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March 1986

The Neurologic Content of Family Practice: Implications for Neurologists

Author Affiliations

From the Department of Neurology, University of Virginia School of Medicine, Charlottesville.

Arch Neurol. 1986;43(3):286-288. doi:10.1001/archneur.1986.00520030072021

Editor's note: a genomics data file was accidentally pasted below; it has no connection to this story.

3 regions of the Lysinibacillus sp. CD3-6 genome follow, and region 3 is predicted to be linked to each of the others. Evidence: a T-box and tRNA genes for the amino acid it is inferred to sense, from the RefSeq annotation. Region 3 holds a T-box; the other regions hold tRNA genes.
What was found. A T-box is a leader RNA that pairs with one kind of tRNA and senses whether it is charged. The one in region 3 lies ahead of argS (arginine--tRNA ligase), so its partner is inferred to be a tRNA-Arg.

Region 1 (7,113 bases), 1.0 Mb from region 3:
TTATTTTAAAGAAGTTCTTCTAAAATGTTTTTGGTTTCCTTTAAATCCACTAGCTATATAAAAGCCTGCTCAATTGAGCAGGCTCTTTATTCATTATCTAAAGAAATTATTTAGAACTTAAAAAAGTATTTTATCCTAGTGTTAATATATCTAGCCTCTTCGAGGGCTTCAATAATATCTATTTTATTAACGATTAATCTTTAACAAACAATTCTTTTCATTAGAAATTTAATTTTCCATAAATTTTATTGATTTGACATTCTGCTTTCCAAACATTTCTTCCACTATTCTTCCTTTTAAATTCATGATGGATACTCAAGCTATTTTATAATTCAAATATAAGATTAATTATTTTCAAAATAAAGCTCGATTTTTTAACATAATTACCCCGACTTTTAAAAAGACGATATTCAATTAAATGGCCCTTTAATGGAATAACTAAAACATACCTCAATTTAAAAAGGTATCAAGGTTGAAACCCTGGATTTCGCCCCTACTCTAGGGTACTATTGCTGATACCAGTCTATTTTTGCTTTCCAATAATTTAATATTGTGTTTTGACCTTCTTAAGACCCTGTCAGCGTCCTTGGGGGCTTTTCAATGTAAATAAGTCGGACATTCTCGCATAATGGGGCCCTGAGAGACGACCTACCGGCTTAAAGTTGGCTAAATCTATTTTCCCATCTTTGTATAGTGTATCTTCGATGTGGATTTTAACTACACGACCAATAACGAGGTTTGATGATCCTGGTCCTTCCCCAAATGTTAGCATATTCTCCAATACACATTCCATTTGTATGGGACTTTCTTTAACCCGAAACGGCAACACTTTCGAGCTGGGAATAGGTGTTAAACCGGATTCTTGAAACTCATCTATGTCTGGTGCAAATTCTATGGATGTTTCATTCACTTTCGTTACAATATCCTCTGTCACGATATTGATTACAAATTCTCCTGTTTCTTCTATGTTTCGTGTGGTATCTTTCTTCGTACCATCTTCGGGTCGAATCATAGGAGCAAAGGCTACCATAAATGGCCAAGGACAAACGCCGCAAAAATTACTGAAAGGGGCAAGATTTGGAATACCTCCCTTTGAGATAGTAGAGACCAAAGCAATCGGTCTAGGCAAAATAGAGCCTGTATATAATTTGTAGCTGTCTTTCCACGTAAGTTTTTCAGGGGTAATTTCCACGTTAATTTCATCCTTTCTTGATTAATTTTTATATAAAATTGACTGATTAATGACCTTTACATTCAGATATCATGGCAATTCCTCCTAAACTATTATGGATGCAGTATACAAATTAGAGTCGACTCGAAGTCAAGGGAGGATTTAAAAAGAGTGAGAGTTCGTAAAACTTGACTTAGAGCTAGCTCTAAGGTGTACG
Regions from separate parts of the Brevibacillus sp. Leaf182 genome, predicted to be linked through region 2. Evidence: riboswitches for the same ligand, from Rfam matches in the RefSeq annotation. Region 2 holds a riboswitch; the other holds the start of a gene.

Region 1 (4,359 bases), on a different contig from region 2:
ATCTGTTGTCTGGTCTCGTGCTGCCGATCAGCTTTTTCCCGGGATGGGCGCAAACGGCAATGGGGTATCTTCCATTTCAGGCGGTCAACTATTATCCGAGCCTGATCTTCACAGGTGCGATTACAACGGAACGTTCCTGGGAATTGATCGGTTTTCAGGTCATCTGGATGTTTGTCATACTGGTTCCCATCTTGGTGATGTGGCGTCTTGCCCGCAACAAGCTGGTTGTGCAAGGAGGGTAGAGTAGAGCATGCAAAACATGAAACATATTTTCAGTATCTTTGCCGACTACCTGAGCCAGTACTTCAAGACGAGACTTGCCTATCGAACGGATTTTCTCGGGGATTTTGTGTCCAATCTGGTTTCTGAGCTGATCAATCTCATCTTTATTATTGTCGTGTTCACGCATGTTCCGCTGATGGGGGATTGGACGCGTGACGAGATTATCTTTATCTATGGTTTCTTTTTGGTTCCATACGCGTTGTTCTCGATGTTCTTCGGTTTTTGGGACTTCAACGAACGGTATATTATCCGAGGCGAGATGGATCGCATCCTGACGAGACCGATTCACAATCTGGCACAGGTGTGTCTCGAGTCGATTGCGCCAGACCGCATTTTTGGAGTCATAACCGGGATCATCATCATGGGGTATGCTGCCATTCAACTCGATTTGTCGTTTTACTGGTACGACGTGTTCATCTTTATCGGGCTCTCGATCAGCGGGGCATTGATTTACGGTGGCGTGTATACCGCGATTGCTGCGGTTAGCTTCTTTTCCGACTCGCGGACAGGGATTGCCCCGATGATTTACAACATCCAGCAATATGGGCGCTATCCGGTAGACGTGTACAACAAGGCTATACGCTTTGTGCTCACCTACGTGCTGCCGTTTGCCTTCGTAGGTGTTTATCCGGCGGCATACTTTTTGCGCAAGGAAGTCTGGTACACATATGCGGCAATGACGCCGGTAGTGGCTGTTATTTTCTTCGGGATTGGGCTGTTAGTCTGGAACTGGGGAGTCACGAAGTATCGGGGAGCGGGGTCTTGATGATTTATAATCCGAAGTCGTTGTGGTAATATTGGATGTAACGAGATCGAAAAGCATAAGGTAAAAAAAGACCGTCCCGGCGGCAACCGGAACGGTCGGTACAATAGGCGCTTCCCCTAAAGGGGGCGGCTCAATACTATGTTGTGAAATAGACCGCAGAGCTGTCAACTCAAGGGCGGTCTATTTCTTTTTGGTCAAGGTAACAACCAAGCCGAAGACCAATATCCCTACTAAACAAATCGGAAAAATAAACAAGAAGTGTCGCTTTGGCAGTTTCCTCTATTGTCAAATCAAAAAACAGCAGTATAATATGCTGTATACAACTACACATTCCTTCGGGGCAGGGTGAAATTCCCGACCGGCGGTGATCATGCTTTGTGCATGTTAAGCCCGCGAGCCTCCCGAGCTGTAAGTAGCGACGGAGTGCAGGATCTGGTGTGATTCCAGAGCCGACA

Recent publications provide information and opinion on the nature and prevalence of neurologic disorders in the United States.1,2 Others address issues of neurologic manpower and the future oversupply or undersupply of neurologically competent physicians.3-5 A related question is addressed in this report: What neurologic problems come to family and general practitioners, those members of the medical community most frequently contacted for initial diagnosis and subsequent management or referral? Identification of the neurologic disorders frequently encountered in day-to-day family or general practice is useful to several groups, such as undergraduate medical curriculum planners and health professionals who determine training and certification requirements for generalists. The information is important to neurologists and administrators of neurologic training programs for several reasons. To merit referrals, neurologists must provide care of neurologic patients superior to that of generalists. The decision to seek neurologic consultation partially is determined by the generalist's perceptions of

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